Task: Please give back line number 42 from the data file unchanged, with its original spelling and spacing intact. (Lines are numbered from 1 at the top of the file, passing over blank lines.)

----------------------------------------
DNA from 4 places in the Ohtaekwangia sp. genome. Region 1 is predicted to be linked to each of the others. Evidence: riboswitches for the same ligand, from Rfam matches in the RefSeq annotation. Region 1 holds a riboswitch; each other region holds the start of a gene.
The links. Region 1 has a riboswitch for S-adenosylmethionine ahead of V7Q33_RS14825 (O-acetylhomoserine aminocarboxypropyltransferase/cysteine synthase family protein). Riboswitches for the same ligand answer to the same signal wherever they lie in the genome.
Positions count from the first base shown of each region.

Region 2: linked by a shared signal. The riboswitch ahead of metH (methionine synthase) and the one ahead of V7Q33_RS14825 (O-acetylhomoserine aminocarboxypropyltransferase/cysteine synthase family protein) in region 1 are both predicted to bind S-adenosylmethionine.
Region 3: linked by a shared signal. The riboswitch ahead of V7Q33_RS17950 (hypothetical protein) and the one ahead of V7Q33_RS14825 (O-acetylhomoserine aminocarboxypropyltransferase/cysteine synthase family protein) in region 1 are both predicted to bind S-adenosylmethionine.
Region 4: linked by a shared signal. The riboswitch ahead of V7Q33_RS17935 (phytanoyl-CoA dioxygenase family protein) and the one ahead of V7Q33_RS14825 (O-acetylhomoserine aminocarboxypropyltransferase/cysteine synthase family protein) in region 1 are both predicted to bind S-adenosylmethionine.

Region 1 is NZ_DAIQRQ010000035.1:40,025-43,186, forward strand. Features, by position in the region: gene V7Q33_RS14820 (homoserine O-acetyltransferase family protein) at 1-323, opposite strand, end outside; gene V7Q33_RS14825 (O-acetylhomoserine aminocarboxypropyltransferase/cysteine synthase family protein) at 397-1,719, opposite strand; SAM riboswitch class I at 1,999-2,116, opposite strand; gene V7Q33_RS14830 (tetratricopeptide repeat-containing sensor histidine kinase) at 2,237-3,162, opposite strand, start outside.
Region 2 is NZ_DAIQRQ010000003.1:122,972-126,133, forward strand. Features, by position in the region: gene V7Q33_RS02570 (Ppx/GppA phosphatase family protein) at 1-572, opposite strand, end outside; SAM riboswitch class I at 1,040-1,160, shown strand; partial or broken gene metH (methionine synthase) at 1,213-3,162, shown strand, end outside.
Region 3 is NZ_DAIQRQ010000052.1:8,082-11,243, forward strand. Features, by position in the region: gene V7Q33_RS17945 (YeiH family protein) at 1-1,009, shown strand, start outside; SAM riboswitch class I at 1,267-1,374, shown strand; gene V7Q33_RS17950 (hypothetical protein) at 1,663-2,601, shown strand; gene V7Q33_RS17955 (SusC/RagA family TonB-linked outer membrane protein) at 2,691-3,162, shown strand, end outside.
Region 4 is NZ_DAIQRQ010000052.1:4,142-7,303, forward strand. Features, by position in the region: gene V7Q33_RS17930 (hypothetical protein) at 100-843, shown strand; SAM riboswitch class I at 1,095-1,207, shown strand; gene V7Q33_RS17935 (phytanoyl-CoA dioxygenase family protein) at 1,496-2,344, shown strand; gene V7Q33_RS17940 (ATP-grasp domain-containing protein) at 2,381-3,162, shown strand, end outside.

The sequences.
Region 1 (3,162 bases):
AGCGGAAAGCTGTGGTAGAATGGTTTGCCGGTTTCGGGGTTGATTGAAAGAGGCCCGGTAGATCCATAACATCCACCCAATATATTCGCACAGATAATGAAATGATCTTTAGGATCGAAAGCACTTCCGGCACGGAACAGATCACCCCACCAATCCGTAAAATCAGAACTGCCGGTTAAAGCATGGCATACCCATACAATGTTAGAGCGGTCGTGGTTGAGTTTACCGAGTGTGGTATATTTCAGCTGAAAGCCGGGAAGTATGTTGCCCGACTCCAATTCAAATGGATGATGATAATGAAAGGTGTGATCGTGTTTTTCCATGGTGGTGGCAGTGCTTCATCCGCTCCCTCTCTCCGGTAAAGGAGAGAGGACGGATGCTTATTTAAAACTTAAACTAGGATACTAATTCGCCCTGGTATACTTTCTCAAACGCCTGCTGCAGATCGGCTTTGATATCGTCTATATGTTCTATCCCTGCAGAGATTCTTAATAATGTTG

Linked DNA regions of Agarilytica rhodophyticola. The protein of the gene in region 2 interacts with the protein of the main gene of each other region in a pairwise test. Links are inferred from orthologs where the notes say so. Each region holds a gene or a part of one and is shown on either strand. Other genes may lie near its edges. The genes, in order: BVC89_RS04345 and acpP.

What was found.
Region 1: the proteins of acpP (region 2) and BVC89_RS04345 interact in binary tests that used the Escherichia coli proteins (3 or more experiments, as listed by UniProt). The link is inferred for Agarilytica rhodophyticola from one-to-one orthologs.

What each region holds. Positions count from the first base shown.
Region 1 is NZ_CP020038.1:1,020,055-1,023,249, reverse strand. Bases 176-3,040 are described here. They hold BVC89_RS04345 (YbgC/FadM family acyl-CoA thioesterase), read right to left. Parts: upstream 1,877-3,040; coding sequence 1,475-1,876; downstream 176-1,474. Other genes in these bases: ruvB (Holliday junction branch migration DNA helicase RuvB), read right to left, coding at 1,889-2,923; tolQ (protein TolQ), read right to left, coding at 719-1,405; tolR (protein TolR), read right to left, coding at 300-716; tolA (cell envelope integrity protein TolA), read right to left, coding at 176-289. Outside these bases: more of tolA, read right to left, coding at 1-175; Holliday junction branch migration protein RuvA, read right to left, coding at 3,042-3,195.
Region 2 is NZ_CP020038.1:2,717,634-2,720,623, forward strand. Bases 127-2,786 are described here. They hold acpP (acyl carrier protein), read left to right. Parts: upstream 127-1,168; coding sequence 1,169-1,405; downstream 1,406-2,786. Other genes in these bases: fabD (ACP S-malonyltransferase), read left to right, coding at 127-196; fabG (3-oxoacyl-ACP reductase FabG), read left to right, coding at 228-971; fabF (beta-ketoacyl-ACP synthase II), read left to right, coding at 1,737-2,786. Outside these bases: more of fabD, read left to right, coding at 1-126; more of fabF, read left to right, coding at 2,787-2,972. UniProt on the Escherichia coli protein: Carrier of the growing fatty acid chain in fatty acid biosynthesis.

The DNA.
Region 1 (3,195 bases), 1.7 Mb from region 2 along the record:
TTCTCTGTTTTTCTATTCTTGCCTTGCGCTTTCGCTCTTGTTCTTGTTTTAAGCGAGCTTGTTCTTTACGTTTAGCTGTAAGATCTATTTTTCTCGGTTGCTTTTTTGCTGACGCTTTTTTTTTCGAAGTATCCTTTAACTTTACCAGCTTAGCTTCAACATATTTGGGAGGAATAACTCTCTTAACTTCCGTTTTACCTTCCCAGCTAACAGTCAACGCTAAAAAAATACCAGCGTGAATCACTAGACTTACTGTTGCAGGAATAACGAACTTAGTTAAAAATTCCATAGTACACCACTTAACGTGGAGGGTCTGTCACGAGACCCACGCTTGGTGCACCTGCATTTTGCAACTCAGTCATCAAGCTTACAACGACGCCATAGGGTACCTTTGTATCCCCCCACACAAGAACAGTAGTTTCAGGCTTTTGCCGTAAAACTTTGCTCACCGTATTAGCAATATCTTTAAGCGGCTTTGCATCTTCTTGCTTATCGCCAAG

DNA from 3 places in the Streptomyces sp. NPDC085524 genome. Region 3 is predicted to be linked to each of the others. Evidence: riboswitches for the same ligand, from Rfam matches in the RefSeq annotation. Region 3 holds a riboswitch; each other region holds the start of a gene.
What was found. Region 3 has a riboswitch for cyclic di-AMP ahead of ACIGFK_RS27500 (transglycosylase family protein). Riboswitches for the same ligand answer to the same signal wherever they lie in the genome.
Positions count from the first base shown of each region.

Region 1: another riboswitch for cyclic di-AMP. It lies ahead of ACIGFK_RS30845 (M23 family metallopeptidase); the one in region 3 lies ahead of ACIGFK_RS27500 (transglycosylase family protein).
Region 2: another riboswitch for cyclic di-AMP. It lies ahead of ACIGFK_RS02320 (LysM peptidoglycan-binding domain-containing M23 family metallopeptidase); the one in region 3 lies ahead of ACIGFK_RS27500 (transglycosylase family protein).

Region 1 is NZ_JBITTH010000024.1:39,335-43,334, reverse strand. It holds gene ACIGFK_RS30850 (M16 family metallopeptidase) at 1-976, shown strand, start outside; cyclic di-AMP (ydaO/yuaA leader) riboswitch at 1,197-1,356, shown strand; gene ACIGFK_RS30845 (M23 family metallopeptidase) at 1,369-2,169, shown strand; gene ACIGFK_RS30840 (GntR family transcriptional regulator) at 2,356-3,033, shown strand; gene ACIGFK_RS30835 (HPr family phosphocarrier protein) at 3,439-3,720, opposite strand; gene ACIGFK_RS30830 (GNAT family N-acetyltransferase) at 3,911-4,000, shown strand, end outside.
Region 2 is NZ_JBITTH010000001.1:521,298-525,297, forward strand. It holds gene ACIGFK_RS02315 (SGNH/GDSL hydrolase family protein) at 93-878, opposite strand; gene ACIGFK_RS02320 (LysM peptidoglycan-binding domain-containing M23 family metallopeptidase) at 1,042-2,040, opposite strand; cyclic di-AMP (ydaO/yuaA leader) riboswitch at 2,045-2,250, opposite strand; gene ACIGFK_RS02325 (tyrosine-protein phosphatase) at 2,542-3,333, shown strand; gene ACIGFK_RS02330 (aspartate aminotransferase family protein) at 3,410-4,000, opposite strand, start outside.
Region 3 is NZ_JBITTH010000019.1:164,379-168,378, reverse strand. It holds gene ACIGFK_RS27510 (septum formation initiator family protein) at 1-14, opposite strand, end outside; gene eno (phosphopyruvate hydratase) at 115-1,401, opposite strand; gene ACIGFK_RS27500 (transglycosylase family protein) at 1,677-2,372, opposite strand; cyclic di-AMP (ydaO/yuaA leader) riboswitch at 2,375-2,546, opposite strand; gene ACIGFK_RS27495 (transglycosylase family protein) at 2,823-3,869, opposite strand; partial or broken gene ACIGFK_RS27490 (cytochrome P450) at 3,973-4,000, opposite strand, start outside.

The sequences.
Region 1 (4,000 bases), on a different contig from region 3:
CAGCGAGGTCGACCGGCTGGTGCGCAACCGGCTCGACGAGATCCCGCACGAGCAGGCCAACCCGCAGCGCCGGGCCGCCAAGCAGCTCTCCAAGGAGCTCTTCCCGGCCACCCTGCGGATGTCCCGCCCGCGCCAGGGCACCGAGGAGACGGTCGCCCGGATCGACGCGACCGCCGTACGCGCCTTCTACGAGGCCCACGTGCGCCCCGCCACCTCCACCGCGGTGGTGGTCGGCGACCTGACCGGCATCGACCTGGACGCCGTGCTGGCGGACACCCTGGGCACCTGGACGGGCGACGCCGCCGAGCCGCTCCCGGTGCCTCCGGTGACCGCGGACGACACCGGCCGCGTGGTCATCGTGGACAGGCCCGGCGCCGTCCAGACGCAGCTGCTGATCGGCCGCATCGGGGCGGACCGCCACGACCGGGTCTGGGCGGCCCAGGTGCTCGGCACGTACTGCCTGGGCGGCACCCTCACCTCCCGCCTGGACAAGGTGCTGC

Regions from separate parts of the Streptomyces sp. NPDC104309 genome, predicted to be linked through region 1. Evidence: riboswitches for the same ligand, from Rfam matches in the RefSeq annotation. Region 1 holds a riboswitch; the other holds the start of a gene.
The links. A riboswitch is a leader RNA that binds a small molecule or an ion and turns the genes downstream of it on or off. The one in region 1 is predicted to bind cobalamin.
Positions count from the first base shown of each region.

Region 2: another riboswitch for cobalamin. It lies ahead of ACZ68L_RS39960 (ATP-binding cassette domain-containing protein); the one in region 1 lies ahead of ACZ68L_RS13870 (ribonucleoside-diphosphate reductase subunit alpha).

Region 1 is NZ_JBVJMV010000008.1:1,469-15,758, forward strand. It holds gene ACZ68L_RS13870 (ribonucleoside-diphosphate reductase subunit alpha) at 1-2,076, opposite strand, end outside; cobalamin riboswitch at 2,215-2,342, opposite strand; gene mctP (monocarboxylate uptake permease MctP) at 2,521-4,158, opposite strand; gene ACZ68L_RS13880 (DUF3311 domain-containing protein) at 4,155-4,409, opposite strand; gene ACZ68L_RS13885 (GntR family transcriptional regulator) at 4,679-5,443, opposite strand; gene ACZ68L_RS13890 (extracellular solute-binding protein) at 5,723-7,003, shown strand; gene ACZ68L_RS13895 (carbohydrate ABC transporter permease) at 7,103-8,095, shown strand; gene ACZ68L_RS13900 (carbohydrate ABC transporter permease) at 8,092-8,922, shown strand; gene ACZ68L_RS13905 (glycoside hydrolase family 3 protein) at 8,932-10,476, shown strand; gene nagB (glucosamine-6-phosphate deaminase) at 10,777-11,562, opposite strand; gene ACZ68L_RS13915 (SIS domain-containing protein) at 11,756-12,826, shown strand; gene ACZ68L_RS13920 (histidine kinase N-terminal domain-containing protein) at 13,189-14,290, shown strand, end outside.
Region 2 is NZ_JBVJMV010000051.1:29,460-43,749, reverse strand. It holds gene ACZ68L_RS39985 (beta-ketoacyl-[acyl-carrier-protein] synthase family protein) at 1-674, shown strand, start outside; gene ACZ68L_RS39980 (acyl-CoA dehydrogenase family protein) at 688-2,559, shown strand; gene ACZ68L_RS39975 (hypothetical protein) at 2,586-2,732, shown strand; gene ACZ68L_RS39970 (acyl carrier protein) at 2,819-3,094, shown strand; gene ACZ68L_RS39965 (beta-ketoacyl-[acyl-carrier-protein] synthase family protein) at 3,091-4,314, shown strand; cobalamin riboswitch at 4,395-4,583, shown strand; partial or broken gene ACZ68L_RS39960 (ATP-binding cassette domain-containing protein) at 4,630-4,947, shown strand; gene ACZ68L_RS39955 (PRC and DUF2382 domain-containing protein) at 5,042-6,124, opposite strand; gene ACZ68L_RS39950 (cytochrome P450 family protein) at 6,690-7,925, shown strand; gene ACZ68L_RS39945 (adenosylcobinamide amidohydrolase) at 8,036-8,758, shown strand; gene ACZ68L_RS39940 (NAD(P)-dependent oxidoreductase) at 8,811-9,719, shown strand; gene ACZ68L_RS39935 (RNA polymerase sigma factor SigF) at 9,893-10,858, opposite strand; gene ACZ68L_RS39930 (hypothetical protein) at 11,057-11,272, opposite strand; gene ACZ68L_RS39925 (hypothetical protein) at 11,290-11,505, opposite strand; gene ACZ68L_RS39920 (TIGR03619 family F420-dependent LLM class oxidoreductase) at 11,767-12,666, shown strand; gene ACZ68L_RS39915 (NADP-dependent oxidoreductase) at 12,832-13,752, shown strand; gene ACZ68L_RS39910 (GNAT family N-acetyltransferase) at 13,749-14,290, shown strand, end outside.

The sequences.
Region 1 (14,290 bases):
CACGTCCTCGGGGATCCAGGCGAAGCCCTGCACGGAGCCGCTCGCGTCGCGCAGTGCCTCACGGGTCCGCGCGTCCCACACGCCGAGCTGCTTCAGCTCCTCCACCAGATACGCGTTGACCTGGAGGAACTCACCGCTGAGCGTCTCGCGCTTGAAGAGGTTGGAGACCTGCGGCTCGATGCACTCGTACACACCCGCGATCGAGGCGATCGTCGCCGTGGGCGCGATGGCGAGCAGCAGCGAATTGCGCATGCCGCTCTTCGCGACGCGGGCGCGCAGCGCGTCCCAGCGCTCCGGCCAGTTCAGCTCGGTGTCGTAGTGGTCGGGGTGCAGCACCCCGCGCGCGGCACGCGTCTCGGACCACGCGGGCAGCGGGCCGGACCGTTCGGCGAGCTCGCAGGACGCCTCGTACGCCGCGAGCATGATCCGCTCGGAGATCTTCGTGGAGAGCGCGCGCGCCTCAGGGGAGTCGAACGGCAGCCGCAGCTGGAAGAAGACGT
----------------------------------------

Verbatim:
CACGTCCTCGGGGATCCAGGCGAAGCCCTGCACGGAGCCGCTCGCGTCGCGCAGTGCCTCACGGGTCCGCGCGTCCCACACGCCGAGCTGCTTCAGCTCCTCCACCAGATACGCGTTGACCTGGAGGAACTCACCGCTGAGCGTCTCGCGCTTGAAGAGGTTGGAGACCTGCGGCTCGATGCACTCGTACACACCCGCGATCGAGGCGATCGTCGCCGTGGGCGCGATGGCGAGCAGCAGCGAATTGCGCATGCCGCTCTTCGCGACGCGGGCGCGCAGCGCGTCCCAGCGCTCCGGCCAGTTCAGCTCGGTGTCGTAGTGGTCGGGGTGCAGCACCCCGCGCGCGGCACGCGTCTCGGACCACGCGGGCAGCGGGCCGGACCGTTCGGCGAGCTCGCAGGACGCCTCGTACGCCGCGAGCATGATCCGCTCGGAGATCTTCGTGGAGAGCGCGCGCGCCTCAGGGGAGTCGAACGGCAGCCGCAGCTGGAAGAAGACGT